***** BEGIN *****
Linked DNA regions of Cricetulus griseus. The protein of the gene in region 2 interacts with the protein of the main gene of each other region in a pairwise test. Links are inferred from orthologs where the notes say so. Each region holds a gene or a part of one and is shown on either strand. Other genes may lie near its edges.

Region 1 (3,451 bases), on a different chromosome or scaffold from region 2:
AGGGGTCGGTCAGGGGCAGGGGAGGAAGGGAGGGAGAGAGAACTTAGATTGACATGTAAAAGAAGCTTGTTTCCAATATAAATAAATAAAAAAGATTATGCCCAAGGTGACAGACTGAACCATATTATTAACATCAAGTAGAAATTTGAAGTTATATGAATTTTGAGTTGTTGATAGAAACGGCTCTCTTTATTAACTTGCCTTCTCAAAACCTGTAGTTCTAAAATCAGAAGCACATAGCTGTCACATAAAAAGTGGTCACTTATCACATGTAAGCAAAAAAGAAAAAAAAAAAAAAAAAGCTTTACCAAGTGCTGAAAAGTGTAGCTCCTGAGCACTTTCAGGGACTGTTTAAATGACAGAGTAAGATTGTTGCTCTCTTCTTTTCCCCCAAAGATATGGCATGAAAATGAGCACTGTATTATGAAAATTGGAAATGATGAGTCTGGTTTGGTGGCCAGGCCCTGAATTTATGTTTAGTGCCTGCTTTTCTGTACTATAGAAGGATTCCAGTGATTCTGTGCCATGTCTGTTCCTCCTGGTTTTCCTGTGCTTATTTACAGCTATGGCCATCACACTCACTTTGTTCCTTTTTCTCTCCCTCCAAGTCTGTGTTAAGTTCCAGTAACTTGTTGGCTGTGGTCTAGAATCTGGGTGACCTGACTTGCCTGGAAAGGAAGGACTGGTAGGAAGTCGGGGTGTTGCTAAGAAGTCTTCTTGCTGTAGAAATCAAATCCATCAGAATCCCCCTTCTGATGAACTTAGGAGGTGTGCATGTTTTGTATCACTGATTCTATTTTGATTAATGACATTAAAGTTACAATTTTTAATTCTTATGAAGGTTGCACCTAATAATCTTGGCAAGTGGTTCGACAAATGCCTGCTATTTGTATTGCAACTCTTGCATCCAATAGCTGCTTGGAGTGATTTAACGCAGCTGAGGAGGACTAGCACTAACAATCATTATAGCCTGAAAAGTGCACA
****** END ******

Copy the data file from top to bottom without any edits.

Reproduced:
Linked DNA regions of Cricetulus griseus. The protein of the gene in region 2 interacts with the protein of the main gene of each other region in a pairwise test. Links are inferred from orthologs where the notes say so. Each region holds a gene or a part of one and is shown on either strand. Other genes may lie near its edges.

Region 1 (3,451 bases), on a different chromosome or scaffold from region 2:
AGGGGTCGGTCAGGGGCAGGGGAGGAAGGGAGGGAGAGAGAACTTAGATTGACATGTAAAAGAAGCTTGTTTCCAATATAAATAAATAAAAAAGATTATGCCCAAGGTGACAGACTGAACCATATTATTAACATCAAGTAGAAATTTGAAGTTATATGAATTTTGAGTTGTTGATAGAAACGGCTCTCTTTATTAACTTGCCTTCTCAAAACCTGTAGTTCTAAAATCAGAAGCACATAGCTGTCACATAAAAAGTGGTCACTTATCACATGTAAGCAAAAAAGAAAAAAAAAAAAAAAAAGCTTTACCAAGTGCTGAAAAGTGTAGCTCCTGAGCACTTTCAGGGACTGTTTAAATGACAGAGTAAGATTGTTGCTCTCTTCTTTTCCCCCAAAGATATGGCATGAAAATGAGCACTGTATTATGAAAATTGGAAATGATGAGTCTGGTTTGGTGGCCAGGCCCTGAATTTATGTTTAGTGCCTGCTTTTCTGTACTATAGAAGGATTCCAGTGATTCTGTGCCATGTCTGTTCCTCCTGGTTTTCCTGTGCTTATTTACAGCTATGGCCATCACACTCACTTTGTTCCTTTTTCTCTCCCTCCAAGTCTGTGTTAAGTTCCAGTAACTTGTTGGCTGTGGTCTAGAATCTGGGTGACCTGACTTGCCTGGAAAGGAAGGACTGGTAGGAAGTCGGGGTGTTGCTAAGAAGTCTTCTTGCTGTAGAAATCAAATCCATCAGAATCCCCCTTCTGATGAACTTAGGAGGTGTGCATGTTTTGTATCACTGATTCTATTTTGATTAATGACATTAAAGTTACAATTTTTAATTCTTATGAAGGTTGCACCTAATAATCTTGGCAAGTGGTTCGACAAATGCCTGCTATTTGTATTGCAACTCTTGCATCCAATAGCTGCTTGGAGTGATTTAACGCAGCTGAGGAGGACTAGCACTAACAATCATTATAGCCTGAAAAGTGCACA